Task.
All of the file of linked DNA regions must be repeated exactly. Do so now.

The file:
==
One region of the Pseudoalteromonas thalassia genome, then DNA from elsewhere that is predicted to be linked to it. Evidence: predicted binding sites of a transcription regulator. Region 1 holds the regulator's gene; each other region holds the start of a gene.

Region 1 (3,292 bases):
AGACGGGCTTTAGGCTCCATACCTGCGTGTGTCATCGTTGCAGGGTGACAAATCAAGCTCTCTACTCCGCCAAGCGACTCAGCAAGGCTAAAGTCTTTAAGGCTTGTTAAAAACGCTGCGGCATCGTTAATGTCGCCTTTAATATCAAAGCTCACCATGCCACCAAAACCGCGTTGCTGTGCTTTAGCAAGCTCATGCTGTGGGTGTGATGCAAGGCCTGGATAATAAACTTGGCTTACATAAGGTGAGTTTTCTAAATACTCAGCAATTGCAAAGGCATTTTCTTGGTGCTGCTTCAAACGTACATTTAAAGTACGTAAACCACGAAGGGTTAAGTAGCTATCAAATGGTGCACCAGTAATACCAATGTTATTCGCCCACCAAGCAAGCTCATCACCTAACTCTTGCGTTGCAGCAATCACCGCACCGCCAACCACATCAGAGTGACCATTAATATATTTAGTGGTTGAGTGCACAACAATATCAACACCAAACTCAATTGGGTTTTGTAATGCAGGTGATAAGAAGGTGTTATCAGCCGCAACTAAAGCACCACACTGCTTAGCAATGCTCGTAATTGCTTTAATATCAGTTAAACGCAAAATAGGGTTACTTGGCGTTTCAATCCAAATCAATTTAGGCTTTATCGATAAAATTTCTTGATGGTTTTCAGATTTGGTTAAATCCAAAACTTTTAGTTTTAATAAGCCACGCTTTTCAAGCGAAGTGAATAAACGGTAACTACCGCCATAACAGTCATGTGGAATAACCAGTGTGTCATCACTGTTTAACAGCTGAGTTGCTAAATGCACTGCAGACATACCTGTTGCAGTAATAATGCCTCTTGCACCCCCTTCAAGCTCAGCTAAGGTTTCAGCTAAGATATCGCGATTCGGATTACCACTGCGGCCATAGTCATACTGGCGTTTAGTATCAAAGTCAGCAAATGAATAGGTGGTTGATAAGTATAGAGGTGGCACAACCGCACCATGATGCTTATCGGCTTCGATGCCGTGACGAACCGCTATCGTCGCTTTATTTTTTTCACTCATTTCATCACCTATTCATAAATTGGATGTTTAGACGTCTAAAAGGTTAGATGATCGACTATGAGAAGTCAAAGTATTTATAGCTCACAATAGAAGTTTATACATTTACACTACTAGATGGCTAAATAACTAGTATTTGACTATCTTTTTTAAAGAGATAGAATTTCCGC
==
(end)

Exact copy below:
One region of the Pseudoalteromonas thalassia genome, then DNA from elsewhere that is predicted to be linked to it. Evidence: predicted binding sites of a transcription regulator. Region 1 holds the regulator's gene; each other region holds the start of a gene.

Region 1 (3,292 bases):
AGACGGGCTTTAGGCTCCATACCTGCGTGTGTCATCGTTGCAGGGTGACAAATCAAGCTCTCTACTCCGCCAAGCGACTCAGCAAGGCTAAAGTCTTTAAGGCTTGTTAAAAACGCTGCGGCATCGTTAATGTCGCCTTTAATATCAAAGCTCACCATGCCACCAAAACCGCGTTGCTGTGCTTTAGCAAGCTCATGCTGTGGGTGTGATGCAAGGCCTGGATAATAAACTTGGCTTACATAAGGTGAGTTTTCTAAATACTCAGCAATTGCAAAGGCATTTTCTTGGTGCTGCTTCAAACGTACATTTAAAGTACGTAAACCACGAAGGGTTAAGTAGCTATCAAATGGTGCACCAGTAATACCAATGTTATTCGCCCACCAAGCAAGCTCATCACCTAACTCTTGCGTTGCAGCAATCACCGCACCGCCAACCACATCAGAGTGACCATTAATATATTTAGTGGTTGAGTGCACAACAATATCAACACCAAACTCAATTGGGTTTTGTAATGCAGGTGATAAGAAGGTGTTATCAGCCGCAACTAAAGCACCACACTGCTTAGCAATGCTCGTAATTGCTTTAATATCAGTTAAACGCAAAATAGGGTTACTTGGCGTTTCAATCCAAATCAATTTAGGCTTTATCGATAAAATTTCTTGATGGTTTTCAGATTTGGTTAAATCCAAAACTTTTAGTTTTAATAAGCCACGCTTTTCAAGCGAAGTGAATAAACGGTAACTACCGCCATAACAGTCATGTGGAATAACCAGTGTGTCATCACTGTTTAACAGCTGAGTTGCTAAATGCACTGCAGACATACCTGTTGCAGTAATAATGCCTCTTGCACCCCCTTCAAGCTCAGCTAAGGTTTCAGCTAAGATATCGCGATTCGGATTACCACTGCGGCCATAGTCATACTGGCGTTTAGTATCAAAGTCAGCAAATGAATAGGTGGTTGATAAGTATAGAGGTGGCACAACCGCACCATGATGCTTATCGGCTTCGATGCCGTGACGAACCGCTATCGTCGCTTTATTTTTTTCACTCATTTCATCACCTATTCATAAATTGGATGTTTAGACGTCTAAAAGGTTAGATGATCGACTATGAGAAGTCAAAGTATTTATAGCTCACAATAGAAGTTTATACATTTACACTACTAGATGGCTAAATAACTAGTATTTGACTATCTTTTTTAAAGAGATAGAATTTCCGC